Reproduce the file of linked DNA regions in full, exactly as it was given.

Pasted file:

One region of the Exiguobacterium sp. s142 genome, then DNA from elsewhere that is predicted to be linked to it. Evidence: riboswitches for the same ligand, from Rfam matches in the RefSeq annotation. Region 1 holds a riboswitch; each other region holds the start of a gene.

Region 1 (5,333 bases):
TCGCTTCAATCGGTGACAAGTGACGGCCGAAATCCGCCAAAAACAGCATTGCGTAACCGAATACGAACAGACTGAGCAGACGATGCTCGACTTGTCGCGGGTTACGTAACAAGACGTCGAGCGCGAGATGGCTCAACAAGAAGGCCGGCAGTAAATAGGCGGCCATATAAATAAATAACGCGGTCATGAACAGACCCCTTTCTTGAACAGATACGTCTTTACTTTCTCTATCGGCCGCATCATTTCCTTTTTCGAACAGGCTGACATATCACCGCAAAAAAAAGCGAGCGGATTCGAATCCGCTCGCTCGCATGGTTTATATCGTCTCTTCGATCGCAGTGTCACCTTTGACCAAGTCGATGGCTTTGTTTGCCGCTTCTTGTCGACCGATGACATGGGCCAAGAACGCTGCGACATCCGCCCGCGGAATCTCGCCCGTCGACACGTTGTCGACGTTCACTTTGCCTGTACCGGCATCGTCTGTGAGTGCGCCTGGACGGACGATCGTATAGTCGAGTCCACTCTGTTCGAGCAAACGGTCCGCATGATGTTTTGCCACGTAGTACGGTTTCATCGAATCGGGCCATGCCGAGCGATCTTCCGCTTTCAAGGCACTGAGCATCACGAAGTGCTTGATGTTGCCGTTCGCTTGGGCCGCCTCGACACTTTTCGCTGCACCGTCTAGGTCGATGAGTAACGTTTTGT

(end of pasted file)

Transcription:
One region of the Exiguobacterium sp. s142 genome, then DNA from elsewhere that is predicted to be linked to it. Evidence: riboswitches for the same ligand, from Rfam matches in the RefSeq annotation. Region 1 holds a riboswitch; each other region holds the start of a gene.

Region 1 (5,333 bases):
TCGCTTCAATCGGTGACAAGTGACGGCCGAAATCCGCCAAAAACAGCATTGCGTAACCGAATACGAACAGACTGAGCAGACGATGCTCGACTTGTCGCGGGTTACGTAACAAGACGTCGAGCGCGAGATGGCTCAACAAGAAGGCCGGCAGTAAATAGGCGGCCATATAAATAAATAACGCGGTCATGAACAGACCCCTTTCTTGAACAGATACGTCTTTACTTTCTCTATCGGCCGCATCATTTCCTTTTTCGAACAGGCTGACATATCACCGCAAAAAAAAGCGAGCGGATTCGAATCCGCTCGCTCGCATGGTTTATATCGTCTCTTCGATCGCAGTGTCACCTTTGACCAAGTCGATGGCTTTGTTTGCCGCTTCTTGTCGACCGATGACATGGGCCAAGAACGCTGCGACATCCGCCCGCGGAATCTCGCCCGTCGACACGTTGTCGACGTTCACTTTGCCTGTACCGGCATCGTCTGTGAGTGCGCCTGGACGGACGATCGTATAGTCGAGTCCACTCTGTTCGAGCAAACGGTCCGCATGATGTTTTGCCACGTAGTACGGTTTCATCGAATCGGGCCATGCCGAGCGATCTTCCGCTTTCAAGGCACTGAGCATCACGAAGTGCTTGATGTTGCCGTTCGCTTGGGCCGCCTCGACACTTTTCGCTGCACCGTCTAGGTCGATGAGTAACGTTTTGT